INTRODUCTION: The relationship between circulating prolactin and invasive breast cancer has been investigated previously, but the association between prolactin levels and in situ breast cancer risk has received less attention. METHODS: We analysed the relationship between pre-diagnostic prolactin levels and the risk of in situ breast cancer overall, and by menopausal status and use of postmenopausal hormone therapy (HT) at blood donation. Conditional logistic regression was used to assess this association in a case-control study nested within the European Prospective Investigation into Cancer and Nutrition (EPIC) cohort, including 307 in situ breast cancer cases and their matched control subjects. RESULTS: We found a significant positive association between higher circulating prolactin levels and risk of in situ breast cancer among all women [pre-and postmenopausal combined, ORlog2=1.35 (95% CI 1.04-1.76), Ptrend=0.03]. No statistically significant heterogeneity was found between prolactin levels and in situ cancer risk by menopausal status (Phet=0.98) or baseline HT use (Phet=0.20), although the observed association was more pronounced among postmenopausal women using HT compared to non-users (Ptrend=0.06 vs Ptrend=0.35). In subgroup analyses, the observed positive association was strongest in women diagnosed with in situ breast tumors<4 years compared to ≥4 years after blood donation (Ptrend=0.01 vs Ptrend=0.63; Phet=0.04) and among nulliparous women compared to parous women (Ptrend=0.03 vs Ptrend=0.15; Phet=0.07). CONCLUSIONS: Our data extends prior research linking prolactin and invasive breast cancer to the outcome of in situ breast tumours and shows that higher circulating prolactin is associated with increased risk of in situ breast cancer.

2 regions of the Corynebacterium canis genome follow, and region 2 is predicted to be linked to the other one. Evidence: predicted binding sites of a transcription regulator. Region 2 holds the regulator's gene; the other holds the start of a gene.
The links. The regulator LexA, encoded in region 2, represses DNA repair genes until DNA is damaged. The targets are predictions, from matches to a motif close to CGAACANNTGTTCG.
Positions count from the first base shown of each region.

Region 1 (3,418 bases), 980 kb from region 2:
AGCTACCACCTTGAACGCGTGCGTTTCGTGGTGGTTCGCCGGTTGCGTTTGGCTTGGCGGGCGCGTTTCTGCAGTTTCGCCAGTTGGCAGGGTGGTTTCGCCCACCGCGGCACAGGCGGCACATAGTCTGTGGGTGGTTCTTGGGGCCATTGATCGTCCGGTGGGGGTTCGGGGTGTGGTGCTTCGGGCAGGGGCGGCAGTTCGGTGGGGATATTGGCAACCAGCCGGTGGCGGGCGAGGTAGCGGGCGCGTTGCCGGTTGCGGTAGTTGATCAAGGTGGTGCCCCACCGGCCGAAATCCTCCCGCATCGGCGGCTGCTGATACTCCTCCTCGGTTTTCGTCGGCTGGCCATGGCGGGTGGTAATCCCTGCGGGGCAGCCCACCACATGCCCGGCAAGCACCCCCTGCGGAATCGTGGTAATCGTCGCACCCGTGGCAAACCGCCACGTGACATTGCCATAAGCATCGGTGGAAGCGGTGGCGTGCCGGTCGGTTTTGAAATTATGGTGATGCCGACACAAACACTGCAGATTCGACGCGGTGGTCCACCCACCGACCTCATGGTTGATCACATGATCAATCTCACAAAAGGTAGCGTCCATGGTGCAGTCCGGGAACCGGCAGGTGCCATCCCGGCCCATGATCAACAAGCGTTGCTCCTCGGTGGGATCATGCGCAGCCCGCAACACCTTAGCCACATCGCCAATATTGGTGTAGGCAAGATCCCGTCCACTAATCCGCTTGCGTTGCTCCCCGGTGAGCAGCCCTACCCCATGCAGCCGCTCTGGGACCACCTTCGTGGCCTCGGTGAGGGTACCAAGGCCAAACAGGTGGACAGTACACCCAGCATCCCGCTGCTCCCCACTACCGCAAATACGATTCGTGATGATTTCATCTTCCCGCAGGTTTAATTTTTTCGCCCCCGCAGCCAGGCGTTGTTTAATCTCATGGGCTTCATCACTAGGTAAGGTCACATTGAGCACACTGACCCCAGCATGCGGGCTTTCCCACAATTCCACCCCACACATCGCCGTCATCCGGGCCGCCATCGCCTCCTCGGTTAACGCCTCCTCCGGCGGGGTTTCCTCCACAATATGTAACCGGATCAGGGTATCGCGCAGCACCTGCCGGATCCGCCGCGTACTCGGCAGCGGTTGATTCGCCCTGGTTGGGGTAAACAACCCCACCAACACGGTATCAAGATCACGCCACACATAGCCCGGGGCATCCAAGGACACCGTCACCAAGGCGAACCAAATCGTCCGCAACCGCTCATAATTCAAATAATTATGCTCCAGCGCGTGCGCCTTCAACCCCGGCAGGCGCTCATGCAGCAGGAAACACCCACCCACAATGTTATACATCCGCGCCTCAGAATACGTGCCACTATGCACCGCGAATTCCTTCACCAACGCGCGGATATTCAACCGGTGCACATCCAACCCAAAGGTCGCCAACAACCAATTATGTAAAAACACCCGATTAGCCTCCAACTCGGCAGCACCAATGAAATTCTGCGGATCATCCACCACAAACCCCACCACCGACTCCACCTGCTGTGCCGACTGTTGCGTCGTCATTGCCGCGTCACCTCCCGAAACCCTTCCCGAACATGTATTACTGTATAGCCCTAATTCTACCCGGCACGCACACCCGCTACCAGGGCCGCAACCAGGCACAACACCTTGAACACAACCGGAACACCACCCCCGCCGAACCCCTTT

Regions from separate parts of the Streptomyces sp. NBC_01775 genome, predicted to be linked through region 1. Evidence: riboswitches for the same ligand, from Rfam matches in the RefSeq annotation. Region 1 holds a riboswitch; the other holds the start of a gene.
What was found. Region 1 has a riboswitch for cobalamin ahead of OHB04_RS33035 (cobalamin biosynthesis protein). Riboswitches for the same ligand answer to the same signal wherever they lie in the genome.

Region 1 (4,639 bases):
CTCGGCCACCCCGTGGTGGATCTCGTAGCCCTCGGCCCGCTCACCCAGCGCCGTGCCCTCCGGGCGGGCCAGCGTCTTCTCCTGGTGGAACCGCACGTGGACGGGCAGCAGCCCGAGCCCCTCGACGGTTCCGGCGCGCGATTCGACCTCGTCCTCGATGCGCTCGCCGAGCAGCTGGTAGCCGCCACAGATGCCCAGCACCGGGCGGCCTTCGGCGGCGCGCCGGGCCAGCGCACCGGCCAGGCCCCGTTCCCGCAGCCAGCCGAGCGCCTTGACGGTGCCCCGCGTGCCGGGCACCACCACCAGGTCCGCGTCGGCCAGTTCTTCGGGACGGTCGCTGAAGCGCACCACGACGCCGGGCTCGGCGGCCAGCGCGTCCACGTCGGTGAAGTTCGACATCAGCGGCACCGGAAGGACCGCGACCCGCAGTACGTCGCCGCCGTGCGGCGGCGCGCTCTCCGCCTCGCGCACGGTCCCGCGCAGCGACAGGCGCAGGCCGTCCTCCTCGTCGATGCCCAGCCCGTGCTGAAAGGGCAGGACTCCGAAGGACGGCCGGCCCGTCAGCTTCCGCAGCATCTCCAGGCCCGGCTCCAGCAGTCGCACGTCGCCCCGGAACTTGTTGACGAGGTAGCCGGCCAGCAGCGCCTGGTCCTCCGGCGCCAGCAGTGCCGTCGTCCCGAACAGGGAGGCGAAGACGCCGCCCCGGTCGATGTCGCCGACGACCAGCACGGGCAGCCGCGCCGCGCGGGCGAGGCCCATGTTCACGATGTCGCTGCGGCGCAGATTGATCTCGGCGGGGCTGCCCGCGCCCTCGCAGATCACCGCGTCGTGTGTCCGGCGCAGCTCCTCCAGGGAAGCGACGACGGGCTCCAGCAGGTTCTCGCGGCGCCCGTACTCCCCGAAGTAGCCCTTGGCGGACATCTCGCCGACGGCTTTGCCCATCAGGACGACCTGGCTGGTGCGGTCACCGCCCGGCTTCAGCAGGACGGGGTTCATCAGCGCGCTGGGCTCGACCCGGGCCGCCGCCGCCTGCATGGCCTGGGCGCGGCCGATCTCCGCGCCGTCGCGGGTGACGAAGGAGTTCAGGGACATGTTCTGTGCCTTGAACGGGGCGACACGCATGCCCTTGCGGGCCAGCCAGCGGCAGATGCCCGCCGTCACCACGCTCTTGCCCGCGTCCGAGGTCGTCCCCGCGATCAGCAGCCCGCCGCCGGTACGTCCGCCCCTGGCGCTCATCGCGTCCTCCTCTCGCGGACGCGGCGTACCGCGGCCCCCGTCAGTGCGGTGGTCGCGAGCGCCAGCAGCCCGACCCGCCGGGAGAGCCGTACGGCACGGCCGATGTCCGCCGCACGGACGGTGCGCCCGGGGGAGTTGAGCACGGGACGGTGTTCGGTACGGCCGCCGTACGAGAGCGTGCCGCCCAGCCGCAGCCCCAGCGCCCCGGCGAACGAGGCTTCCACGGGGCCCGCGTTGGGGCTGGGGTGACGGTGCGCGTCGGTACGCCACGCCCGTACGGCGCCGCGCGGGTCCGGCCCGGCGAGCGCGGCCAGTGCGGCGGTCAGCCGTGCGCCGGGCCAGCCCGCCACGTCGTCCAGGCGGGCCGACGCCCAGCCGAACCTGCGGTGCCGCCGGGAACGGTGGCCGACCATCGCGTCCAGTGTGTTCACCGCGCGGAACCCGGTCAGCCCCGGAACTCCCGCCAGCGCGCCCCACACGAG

Original publication

DOI

10.1186/s13058-015-0563-6

Type

Journal article

Journal

Breast Cancer Res

Publication Date

31/03/2015

Volume

17

Keywords

Adult, Aged, Breast Neoplasms, Carcinoma in Situ, Case-Control Studies, Cohort Studies, Europe, Female, Follow-Up Studies, Humans, Logistic Models, Menopause, Middle Aged, Odds Ratio, Prolactin, Risk Factors